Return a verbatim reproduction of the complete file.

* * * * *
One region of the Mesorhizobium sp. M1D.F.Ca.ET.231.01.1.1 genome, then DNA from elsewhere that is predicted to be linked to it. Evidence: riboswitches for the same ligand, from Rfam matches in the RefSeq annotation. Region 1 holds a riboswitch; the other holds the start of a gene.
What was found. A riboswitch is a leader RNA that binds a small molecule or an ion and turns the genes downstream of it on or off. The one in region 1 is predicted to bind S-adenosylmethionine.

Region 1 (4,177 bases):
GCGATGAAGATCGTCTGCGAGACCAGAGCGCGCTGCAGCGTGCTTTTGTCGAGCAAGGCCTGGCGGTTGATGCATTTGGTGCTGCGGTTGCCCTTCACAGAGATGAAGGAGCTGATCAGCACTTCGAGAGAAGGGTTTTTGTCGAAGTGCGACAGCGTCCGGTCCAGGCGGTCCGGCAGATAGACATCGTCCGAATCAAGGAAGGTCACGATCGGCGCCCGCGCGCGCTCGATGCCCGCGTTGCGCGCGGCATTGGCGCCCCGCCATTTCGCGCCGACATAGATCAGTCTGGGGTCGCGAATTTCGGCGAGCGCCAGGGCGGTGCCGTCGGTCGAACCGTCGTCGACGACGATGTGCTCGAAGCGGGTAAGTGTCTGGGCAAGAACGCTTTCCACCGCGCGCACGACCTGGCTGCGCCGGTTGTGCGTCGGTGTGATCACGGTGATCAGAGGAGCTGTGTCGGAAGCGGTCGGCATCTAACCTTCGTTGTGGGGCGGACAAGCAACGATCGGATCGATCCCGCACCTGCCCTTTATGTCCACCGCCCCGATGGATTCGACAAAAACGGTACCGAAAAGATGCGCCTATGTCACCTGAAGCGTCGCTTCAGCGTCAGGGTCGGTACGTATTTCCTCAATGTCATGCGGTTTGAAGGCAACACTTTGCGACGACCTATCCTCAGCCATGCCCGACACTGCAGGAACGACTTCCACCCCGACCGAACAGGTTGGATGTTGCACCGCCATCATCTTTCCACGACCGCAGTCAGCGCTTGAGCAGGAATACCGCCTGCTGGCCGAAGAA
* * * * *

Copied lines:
One region of the Mesorhizobium sp. M1D.F.Ca.ET.231.01.1.1 genome, then DNA from elsewhere that is predicted to be linked to it. Evidence: riboswitches for the same ligand, from Rfam matches in the RefSeq annotation. Region 1 holds a riboswitch; the other holds the start of a gene.
What was found. A riboswitch is a leader RNA that binds a small molecule or an ion and turns the genes downstream of it on or off. The one in region 1 is predicted to bind S-adenosylmethionine.

Region 1 (4,177 bases):
GCGATGAAGATCGTCTGCGAGACCAGAGCGCGCTGCAGCGTGCTTTTGTCGAGCAAGGCCTGGCGGTTGATGCATTTGGTGCTGCGGTTGCCCTTCACAGAGATGAAGGAGCTGATCAGCACTTCGAGAGAAGGGTTTTTGTCGAAGTGCGACAGCGTCCGGTCCAGGCGGTCCGGCAGATAGACATCGTCCGAATCAAGGAAGGTCACGATCGGCGCCCGCGCGCGCTCGATGCCCGCGTTGCGCGCGGCATTGGCGCCCCGCCATTTCGCGCCGACATAGATCAGTCTGGGGTCGCGAATTTCGGCGAGCGCCAGGGCGGTGCCGTCGGTCGAACCGTCGTCGACGACGATGTGCTCGAAGCGGGTAAGTGTCTGGGCAAGAACGCTTTCCACCGCGCGCACGACCTGGCTGCGCCGGTTGTGCGTCGGTGTGATCACGGTGATCAGAGGAGCTGTGTCGGAAGCGGTCGGCATCTAACCTTCGTTGTGGGGCGGACAAGCAACGATCGGATCGATCCCGCACCTGCCCTTTATGTCCACCGCCCCGATGGATTCGACAAAAACGGTACCGAAAAGATGCGCCTATGTCACCTGAAGCGTCGCTTCAGCGTCAGGGTCGGTACGTATTTCCTCAATGTCATGCGGTTTGAAGGCAACACTTTGCGACGACCTATCCTCAGCCATGCCCGACACTGCAGGAACGACTTCCACCCCGACCGAACAGGTTGGATGTTGCACCGCCATCATCTTTCCACGACCGCAGTCAGCGCTTGAGCAGGAATACCGCCTGCTGGCCGAAGAA